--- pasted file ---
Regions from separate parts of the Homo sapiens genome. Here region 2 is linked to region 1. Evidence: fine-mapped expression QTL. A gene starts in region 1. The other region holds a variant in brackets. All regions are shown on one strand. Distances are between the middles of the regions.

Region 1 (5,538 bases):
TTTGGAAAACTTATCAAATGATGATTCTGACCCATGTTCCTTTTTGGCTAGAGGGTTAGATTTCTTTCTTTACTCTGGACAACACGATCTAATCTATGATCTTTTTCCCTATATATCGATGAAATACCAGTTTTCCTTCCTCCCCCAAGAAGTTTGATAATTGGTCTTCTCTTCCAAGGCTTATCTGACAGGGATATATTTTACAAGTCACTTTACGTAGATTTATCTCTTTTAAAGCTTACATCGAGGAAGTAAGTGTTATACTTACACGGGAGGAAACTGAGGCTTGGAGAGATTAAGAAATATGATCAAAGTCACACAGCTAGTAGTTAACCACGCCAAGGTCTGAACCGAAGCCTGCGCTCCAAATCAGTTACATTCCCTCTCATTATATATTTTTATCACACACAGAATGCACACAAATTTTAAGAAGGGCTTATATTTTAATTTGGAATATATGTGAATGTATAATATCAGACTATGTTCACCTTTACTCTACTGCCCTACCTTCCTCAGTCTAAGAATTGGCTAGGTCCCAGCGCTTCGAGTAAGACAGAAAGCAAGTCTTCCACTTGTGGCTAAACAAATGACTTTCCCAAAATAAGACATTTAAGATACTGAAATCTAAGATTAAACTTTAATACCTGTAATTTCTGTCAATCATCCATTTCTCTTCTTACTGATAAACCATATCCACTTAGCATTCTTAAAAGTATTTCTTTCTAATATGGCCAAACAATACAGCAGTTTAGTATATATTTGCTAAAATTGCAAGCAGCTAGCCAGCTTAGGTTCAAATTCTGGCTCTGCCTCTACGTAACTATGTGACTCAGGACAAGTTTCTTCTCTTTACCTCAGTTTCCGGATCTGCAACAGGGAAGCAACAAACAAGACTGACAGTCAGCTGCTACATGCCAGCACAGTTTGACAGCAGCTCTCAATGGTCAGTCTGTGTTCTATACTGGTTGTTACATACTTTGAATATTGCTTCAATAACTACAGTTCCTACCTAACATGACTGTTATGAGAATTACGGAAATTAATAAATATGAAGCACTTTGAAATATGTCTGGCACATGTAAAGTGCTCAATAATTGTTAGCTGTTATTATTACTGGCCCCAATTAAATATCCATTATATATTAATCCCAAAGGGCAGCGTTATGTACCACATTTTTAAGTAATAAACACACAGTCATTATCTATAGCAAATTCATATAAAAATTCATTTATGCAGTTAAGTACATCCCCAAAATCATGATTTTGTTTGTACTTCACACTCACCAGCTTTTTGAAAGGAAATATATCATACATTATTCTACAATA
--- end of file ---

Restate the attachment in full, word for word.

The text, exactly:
Regions from separate parts of the Homo sapiens genome. Here region 2 is linked to region 1. Evidence: fine-mapped expression QTL. A gene starts in region 1. The other region holds a variant in brackets. All regions are shown on one strand. Distances are between the middles of the regions.

Region 1 (5,538 bases):
TTTGGAAAACTTATCAAATGATGATTCTGACCCATGTTCCTTTTTGGCTAGAGGGTTAGATTTCTTTCTTTACTCTGGACAACACGATCTAATCTATGATCTTTTTCCCTATATATCGATGAAATACCAGTTTTCCTTCCTCCCCCAAGAAGTTTGATAATTGGTCTTCTCTTCCAAGGCTTATCTGACAGGGATATATTTTACAAGTCACTTTACGTAGATTTATCTCTTTTAAAGCTTACATCGAGGAAGTAAGTGTTATACTTACACGGGAGGAAACTGAGGCTTGGAGAGATTAAGAAATATGATCAAAGTCACACAGCTAGTAGTTAACCACGCCAAGGTCTGAACCGAAGCCTGCGCTCCAAATCAGTTACATTCCCTCTCATTATATATTTTTATCACACACAGAATGCACACAAATTTTAAGAAGGGCTTATATTTTAATTTGGAATATATGTGAATGTATAATATCAGACTATGTTCACCTTTACTCTACTGCCCTACCTTCCTCAGTCTAAGAATTGGCTAGGTCCCAGCGCTTCGAGTAAGACAGAAAGCAAGTCTTCCACTTGTGGCTAAACAAATGACTTTCCCAAAATAAGACATTTAAGATACTGAAATCTAAGATTAAACTTTAATACCTGTAATTTCTGTCAATCATCCATTTCTCTTCTTACTGATAAACCATATCCACTTAGCATTCTTAAAAGTATTTCTTTCTAATATGGCCAAACAATACAGCAGTTTAGTATATATTTGCTAAAATTGCAAGCAGCTAGCCAGCTTAGGTTCAAATTCTGGCTCTGCCTCTACGTAACTATGTGACTCAGGACAAGTTTCTTCTCTTTACCTCAGTTTCCGGATCTGCAACAGGGAAGCAACAAACAAGACTGACAGTCAGCTGCTACATGCCAGCACAGTTTGACAGCAGCTCTCAATGGTCAGTCTGTGTTCTATACTGGTTGTTACATACTTTGAATATTGCTTCAATAACTACAGTTCCTACCTAACATGACTGTTATGAGAATTACGGAAATTAATAAATATGAAGCACTTTGAAATATGTCTGGCACATGTAAAGTGCTCAATAATTGTTAGCTGTTATTATTACTGGCCCCAATTAAATATCCATTATATATTAATCCCAAAGGGCAGCGTTATGTACCACATTTTTAAGTAATAAACACACAGTCATTATCTATAGCAAATTCATATAAAAATTCATTTATGCAGTTAAGTACATCCCCAAAATCATGATTTTGTTTGTACTTCACACTCACCAGCTTTTTGAAAGGAAATATATCATACATTATTCTACAATA